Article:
For a few weeks now, I have been thinking about whether or not I should write about the Gaza conflict. I decided not to, and because of that, this post be about the media in general, with the conflict between Israel and Palestine merely serving as a good example. Before going into that, however, let me explain why I decided not to write about the conflict itself.
First of all, the reason I told myself was the real one is that everything that could possibly be said has already been said. Whereas the reporting on the conflict was completely one-sided not too long ago, recently more and more people (and occasionally even Western news websites) have begun to at least consider the Palestinian point of view. That doesn’t mean that we’ve reached a point of objectivity, but at least I wouldn’t be telling you anything new if I began to outline the issue from a Palestinian viewpoint, nor would I be convincing anyone new. As much as that is true, however, there is a second reason that probably plays a bigger role than I wanted to admit.
Thinking about the issue hurts. Physically. Ignorance is normal and like everyone, I have grown used to it, but there is a point where it just becomes too much, where the injustice leads to a point of complete hopelessness. When people are against homosexuality, at least my mind can be soothed by the idea that there are people out there who are supportive of those who struggle with their sexuality. I am able to convince myself that whatever bigotry and ignorance exists in this world, there are always people with different opinions to reach out to, and because of that, we can survive. But in the Gaza, that irrational hope, that wishful thinking, is impossible.
These people are the victims of a genocide and there is nobody in the world both willing and able to reach out to them. Every government is just watching, excusing it by saying that at least some terrorists are being killed as well, while these people suffer and die. And if that hopelessness can already hurt me, sitting here safely behind my computer in a Western country, can you even imagine what it does to them? Knowing that if they had a different religion, if the enemy had been any other country, we would all be shouting about war crimes now. But because it’s them, because they were born the way they were, the world doesn’t care. And all they can do is pray that as many people they know will survive. That it won’t be their children who will die.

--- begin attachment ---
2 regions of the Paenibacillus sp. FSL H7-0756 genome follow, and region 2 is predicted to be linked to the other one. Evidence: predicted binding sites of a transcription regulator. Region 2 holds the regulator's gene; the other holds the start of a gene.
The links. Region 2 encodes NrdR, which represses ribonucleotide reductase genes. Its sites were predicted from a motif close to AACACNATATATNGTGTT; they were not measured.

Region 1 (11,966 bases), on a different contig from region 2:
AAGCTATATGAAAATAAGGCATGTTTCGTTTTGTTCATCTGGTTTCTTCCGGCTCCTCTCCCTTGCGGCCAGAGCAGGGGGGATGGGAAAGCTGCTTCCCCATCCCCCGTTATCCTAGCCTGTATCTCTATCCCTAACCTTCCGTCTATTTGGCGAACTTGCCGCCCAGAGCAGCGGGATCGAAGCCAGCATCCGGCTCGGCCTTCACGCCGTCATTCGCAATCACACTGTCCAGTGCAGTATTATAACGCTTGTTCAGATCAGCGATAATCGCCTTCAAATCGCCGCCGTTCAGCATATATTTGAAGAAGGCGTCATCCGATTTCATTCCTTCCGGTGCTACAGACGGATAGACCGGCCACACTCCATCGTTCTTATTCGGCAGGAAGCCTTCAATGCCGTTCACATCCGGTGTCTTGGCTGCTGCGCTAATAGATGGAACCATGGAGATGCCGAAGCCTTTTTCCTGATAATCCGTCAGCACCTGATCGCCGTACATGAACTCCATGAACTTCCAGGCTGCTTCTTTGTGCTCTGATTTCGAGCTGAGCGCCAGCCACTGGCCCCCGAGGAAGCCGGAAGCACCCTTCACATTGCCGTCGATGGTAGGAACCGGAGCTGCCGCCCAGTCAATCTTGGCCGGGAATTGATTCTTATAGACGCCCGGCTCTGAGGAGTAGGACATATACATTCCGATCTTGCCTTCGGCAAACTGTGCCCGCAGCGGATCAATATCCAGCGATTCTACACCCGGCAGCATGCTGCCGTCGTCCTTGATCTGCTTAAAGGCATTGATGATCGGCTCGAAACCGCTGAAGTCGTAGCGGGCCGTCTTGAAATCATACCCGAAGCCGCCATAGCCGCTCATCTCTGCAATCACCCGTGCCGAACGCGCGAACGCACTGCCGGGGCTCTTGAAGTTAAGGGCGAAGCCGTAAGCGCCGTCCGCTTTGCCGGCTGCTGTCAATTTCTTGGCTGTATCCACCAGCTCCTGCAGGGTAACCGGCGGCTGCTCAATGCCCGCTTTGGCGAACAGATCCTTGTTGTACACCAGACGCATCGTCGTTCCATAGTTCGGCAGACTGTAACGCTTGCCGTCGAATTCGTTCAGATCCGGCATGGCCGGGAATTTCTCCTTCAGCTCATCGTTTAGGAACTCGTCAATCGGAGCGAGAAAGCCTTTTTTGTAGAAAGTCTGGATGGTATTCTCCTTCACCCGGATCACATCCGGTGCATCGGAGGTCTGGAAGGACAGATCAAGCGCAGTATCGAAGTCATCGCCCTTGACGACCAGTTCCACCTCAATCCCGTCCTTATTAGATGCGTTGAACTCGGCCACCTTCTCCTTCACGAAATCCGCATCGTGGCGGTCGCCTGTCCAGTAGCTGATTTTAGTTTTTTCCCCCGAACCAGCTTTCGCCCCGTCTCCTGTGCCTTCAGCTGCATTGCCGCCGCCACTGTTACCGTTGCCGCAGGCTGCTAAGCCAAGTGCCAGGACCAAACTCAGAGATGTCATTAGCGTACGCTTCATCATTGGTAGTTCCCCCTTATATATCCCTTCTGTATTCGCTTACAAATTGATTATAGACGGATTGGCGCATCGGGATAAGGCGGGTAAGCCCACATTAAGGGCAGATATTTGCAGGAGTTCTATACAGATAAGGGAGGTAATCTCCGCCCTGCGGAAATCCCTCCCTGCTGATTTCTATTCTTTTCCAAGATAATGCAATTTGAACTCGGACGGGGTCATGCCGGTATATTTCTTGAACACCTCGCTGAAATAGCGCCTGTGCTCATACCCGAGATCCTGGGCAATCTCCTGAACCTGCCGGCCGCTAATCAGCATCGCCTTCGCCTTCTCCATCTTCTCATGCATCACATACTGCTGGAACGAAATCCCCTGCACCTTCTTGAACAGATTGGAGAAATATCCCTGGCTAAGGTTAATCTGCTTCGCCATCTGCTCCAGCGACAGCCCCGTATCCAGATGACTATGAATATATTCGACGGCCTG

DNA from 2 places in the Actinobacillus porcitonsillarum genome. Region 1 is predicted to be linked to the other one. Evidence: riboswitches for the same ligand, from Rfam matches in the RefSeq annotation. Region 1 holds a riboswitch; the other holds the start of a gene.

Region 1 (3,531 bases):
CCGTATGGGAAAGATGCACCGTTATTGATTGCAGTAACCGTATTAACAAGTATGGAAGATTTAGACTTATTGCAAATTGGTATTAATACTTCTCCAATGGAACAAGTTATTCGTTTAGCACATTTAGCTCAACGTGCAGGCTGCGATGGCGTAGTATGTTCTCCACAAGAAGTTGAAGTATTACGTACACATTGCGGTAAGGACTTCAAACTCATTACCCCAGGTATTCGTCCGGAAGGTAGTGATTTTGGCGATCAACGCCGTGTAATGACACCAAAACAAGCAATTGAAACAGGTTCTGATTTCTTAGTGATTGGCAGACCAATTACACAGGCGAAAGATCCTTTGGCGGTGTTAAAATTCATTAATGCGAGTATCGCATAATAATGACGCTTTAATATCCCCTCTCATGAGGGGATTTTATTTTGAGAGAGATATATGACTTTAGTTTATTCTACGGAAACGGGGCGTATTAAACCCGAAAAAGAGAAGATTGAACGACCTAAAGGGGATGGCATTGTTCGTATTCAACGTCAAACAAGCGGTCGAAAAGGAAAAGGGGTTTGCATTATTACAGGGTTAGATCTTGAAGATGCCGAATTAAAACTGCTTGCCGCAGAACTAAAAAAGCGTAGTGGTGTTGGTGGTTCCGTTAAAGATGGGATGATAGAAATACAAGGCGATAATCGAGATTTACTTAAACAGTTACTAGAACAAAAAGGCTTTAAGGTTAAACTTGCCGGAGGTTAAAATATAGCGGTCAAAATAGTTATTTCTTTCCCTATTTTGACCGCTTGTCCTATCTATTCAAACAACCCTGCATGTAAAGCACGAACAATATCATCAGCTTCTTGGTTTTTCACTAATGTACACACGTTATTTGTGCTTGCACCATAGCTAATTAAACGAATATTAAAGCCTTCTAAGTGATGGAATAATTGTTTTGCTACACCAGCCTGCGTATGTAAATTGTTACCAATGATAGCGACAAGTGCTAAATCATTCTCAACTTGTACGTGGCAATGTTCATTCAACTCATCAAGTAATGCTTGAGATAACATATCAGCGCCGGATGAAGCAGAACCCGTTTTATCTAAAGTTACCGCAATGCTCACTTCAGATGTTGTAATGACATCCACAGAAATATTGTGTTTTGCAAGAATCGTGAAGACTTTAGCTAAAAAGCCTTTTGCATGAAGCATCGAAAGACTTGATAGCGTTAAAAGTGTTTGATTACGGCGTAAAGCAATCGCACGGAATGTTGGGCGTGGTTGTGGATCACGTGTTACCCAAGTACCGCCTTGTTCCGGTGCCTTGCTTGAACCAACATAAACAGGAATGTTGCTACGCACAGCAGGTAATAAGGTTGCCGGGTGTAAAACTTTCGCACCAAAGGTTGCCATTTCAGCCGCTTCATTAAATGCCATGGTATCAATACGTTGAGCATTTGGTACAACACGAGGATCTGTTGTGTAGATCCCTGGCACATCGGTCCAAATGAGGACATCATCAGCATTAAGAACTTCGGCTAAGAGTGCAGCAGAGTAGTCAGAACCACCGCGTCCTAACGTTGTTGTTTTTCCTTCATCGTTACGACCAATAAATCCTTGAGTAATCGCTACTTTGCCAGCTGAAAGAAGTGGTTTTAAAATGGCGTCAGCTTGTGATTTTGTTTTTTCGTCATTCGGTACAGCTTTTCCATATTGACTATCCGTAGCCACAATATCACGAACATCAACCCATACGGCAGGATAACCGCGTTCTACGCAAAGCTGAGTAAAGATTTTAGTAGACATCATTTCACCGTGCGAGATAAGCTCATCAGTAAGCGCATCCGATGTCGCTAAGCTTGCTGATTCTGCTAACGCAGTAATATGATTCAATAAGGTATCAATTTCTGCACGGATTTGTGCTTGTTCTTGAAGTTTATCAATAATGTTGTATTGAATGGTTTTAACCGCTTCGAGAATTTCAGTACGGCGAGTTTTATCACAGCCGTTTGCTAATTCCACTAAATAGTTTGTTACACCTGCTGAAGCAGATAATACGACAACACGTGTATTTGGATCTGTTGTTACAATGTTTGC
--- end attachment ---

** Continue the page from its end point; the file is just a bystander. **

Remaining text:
Anyway… now that we’ve cleared up what I’m not going to tell you about, let’s move on to the topic at hand: media objectivity. In the West, we are so incredibly proud of how our media is free, how journalists can say whatever they want and how the news we receive is objective. We look down on other countries for not having that same objectivity, and judge them without further thought. What the Gaza conflict has shown us, though, is that that just isn’t true.
For years, Western media was fully in favour of Israel, regardless of what they did. Now, however, we see the perspective changing, bit by bit, towards Palestine. But why? Did anything change? Not really. The conflict is still the same, except now the victims are visible. The Palestinians have discovered the power of the camera and have managed to make us feel bad for them despite our fear and revulsion of Islam. We still use the same excuses and the same reasons, but at least now the media has caught on to the idea that these people are victims too, regardless of their religion.
What we forget, though, is that this has always been the case, except we didn’t report on it. We didn’t look at it from their point of view, yet we still thought that our media was objective, immune to the political influences of our government.
Now, we realise that we were wrong. In 10 years, we’ll realise that we were still wrong today, and in 20 years, we’ll realise that we were wrong in 2024.
How about we just admit that we’re wrong right now and get it over with?
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